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Timing experts, please check my work

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  • Timing experts, please check my work

    (clear as mud) repair manual, I presume the pointer should be lined up with the "I" in the letters in "IGN" that's on the vibration dampner. Unfortunately, it was about 2" away from it on the "retard" side of the mark.

    So, I loosened the distributor clamp and rotated the distributor until the pointer was dead on the letter "I". And in doing so, the idle raised up to nearly 1000 rpm.

    I reset the idle back to 600 rpm and readjusted the idle mixture screws and now the Hawk literally PURRS when it idles. The big surprise was when I took it out for a followup test drive. It's like a brand new car now. Takes off like a scalded rabbit, excellent throttle response, no lagging when I give it the gas, unbelievable difference.

    Sorry for being so long-winded my question: Did I do this correctly? That is, since there are no "degreeing marks" on the dampner (who's brilliant idea of genius was that, anyway?), is it set properly when the pointer is at the "I" of the letters "IGN"?

    If so, just how "forgiving" are these Stude motors if the timing is set a couple degrees further advanced than what the manual calls for?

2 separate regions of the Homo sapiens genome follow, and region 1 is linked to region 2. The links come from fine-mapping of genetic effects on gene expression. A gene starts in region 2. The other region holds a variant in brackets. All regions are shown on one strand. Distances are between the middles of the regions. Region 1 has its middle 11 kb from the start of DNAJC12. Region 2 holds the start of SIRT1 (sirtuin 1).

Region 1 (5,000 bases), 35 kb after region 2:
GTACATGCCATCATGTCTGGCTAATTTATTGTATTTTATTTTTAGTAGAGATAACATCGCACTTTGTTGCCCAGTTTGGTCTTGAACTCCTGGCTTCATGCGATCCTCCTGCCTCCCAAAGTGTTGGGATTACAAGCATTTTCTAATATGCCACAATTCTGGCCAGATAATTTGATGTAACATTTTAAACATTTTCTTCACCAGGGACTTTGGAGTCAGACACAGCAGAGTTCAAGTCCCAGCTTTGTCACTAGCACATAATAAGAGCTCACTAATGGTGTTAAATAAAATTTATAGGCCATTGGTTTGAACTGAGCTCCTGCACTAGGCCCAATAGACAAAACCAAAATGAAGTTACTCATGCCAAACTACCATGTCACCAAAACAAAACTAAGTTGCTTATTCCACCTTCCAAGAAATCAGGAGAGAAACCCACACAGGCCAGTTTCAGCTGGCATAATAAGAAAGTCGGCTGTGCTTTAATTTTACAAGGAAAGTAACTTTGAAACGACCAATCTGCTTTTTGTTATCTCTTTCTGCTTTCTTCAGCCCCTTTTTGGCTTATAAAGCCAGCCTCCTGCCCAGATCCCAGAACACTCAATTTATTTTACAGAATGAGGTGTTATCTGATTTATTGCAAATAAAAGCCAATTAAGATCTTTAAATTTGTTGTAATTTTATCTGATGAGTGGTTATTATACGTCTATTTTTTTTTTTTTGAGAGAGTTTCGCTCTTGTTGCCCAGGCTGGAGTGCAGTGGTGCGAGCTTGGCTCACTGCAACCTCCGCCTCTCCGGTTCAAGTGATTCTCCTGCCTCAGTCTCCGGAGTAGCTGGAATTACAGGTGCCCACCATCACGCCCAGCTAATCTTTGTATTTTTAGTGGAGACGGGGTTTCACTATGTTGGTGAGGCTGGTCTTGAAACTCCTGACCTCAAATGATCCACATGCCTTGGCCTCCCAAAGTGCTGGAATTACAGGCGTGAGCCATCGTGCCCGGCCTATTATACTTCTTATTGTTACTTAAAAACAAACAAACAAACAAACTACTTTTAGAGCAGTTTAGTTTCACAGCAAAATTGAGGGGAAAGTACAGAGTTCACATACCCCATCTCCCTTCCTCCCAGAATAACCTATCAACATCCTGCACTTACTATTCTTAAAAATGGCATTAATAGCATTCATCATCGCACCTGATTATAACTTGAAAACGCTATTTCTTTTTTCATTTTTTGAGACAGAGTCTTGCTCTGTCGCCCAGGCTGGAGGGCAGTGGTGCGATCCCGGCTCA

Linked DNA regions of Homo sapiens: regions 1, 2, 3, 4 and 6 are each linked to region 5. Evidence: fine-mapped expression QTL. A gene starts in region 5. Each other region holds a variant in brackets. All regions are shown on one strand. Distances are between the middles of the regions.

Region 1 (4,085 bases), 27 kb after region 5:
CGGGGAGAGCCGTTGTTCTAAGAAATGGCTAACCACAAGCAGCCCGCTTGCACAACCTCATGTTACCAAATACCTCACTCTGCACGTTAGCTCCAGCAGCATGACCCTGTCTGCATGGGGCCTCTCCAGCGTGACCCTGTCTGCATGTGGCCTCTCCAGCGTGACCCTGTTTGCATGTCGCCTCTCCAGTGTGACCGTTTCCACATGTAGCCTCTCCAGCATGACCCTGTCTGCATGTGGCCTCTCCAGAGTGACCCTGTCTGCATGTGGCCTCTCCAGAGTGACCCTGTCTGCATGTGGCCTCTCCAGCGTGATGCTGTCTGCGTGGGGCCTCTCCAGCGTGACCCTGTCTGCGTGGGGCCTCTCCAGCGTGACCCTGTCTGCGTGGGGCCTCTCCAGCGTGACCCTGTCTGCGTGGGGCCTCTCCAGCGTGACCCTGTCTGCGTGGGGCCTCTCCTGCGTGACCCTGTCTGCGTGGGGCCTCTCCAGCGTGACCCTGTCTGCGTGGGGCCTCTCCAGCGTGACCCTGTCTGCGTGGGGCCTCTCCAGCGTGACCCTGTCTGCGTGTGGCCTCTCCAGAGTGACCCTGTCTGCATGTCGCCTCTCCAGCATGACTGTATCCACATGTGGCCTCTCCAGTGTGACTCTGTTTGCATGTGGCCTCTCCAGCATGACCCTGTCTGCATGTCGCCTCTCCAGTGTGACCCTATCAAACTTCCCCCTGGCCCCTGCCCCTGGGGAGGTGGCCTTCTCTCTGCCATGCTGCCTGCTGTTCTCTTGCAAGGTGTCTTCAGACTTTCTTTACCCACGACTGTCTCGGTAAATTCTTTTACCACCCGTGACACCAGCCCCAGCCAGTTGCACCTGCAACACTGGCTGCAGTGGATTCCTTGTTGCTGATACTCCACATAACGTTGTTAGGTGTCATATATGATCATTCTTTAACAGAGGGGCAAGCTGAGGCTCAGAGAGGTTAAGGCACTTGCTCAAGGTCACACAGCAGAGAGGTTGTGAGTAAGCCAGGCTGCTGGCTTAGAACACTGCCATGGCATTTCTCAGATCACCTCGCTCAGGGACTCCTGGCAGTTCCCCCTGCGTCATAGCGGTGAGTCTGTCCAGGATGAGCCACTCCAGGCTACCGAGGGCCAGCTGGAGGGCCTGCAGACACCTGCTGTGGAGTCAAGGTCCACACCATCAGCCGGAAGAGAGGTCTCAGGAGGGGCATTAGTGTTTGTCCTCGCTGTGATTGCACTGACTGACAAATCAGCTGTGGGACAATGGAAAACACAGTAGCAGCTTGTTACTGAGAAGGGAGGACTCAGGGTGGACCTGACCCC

1962 GT Hawk 4sp

  • #2
    To the best of my knowledge 4 to 6 deg advanced are a good thing, but without degree marks, it's a crap shoot. Keep advancing it till it pings, then back off a bit.

    Tom Bredehoft
    '53 Commander Coupe
    '60 Lark VI
    '05 Legacy Ltd Wagon
    All three Indiana built OD cars


    • #3
      quote:Originally posted by hotwheels63r2

      IGN would be zero, so by setting it a little bit past that, you are running slightly advanced. I think the book would call for 4 degrees.

      I'd leave it about there, unless she pings. An adjustable timing light is the correct way to do this.

      Anyone know how far you can go with a good running engine? (lets say in 16ths of an inch)

      I'm running 8 degrees advanced on an adjustable timing light.....
      Hmmn, you'll have to excuse me here, but just what is an "adjustable" timing light? What does it actually "adjust"?

      The one I have is what is called an "induction" timing light circa 1975, and is actually a "professional" unit which has a pick-up that clamps onto the number 1 plug wire, reading the pulses by way of, well, by way of "induction".

      It does a good job of providing a nice bright and accurate pulse. The problem (and I hope I don't offend any serious afficionados here with my remark) is the Mickey Mouse way of actually setting the timing without benefit of some sort of logical timing scale (as is found on the Supercharged motors, for example).

      Anyway, it runs good and hard now and does not "ping", so I guess all is well. It just would be nice to actually KNOW where the timing is when I advance it beyond that Letter "I".


      1962 GT Hawk 4sp


      • #4